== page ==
Another American historian, Heather Cox Richardson, covering the confirmation hearings for her "Letters from an American" newsletter, addressed Barrett and the real purpose of originalism, which is to serve "a radical capitalism":

The originalism of scholars like Barrett is an answer to the judges who, in the years after World War Two, interpreted the law to make American democracy live up to its principles, making all Americans equal before the law. With the New Deal in the 1930s, the Democrats under Franklin Delano Roosevelt had set out to level the economic playing field between the wealthy and ordinary Americans. They regulated business, provided a basic social safety net, and promoted infrastructure…. Their desire to roll back the changes of the modern era serves traditional concepts of society and evangelical religion, of course, but it also serves a radical capitalism. If the government is as limited as they say, it cannot protect the rights of minorities or women. But it also cannot regulate business. It cannot provide a social safety net, or promote infrastructure, things that cost tax dollars and, in the case of infrastructure, take lucrative opportunities from private businesses. In short, under the theory of originalism, the government cannot do anything to rein in corporations or the very wealthy.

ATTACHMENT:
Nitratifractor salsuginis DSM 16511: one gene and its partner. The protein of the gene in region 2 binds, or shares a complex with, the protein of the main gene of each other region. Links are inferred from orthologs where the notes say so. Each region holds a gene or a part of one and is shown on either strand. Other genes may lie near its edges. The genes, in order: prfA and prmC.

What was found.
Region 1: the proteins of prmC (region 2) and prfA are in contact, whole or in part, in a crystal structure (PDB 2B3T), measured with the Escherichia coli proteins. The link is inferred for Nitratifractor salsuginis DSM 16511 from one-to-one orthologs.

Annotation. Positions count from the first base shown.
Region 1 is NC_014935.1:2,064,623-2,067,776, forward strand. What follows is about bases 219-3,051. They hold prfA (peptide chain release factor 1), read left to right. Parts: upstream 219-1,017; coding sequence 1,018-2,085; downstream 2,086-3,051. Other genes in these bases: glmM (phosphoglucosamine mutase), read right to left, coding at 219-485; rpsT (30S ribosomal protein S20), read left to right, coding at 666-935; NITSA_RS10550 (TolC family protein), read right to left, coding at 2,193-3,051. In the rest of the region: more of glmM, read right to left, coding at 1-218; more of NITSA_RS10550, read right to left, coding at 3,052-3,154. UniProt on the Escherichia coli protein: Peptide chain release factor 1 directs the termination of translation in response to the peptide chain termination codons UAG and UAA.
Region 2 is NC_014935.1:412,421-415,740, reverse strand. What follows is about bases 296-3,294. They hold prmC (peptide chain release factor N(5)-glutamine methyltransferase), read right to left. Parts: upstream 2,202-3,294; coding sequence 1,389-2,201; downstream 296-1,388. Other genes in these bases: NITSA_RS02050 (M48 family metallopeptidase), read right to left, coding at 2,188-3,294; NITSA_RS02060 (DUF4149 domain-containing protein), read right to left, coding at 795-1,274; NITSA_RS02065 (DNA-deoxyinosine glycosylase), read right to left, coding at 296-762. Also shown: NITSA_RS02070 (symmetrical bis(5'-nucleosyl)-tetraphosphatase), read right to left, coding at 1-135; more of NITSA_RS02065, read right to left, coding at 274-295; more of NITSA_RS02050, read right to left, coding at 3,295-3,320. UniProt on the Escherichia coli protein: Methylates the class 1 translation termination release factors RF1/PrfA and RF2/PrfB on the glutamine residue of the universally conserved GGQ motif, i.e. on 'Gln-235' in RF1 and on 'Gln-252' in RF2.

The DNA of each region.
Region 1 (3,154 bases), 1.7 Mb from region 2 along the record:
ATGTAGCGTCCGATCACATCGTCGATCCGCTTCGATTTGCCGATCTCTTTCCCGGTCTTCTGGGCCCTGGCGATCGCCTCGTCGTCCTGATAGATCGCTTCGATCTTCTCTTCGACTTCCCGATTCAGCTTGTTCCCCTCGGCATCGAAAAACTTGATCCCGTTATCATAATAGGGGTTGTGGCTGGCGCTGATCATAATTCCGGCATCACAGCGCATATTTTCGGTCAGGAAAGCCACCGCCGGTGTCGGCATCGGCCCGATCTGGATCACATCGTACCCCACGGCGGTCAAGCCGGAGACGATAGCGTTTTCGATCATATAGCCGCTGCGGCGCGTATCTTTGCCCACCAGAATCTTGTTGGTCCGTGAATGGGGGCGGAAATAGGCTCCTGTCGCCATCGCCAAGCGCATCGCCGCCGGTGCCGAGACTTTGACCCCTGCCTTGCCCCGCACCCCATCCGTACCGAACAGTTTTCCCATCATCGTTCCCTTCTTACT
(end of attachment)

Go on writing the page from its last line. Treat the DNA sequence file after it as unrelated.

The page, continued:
If I were to try to play "textualist" myself, I would find it notable that the framers capitalized "Militia" in the amendment. Though they were also a bit "cap-happy" in those days, the fact that they capitalized the word is an intriguing clue as to what they intended. To me, that "well regulated Militia" reads as one entity — something perhaps in existence in all 13 states, but to be organized into a whole in defense of one nation — not the innumerable little "militias," heavily armed and running amok in their QAnon T-shirts and mail-order camouflage, that we despairingly see today.

Judge Barrett is smarter than I am. I have no doubt she can do more pull-ups, both physically and linguistically. But I'll stand on the side of a multitude of other very intelligent people who read the right to bear arms as constituting a right only when, and if, it is done as part of a well-regulated militia. And we have that — it's called the National Guard. You want to play with people-killing weapons? Join the Guard. Otherwise, grab a rifle or shotgun and go hunting, if that's your thing.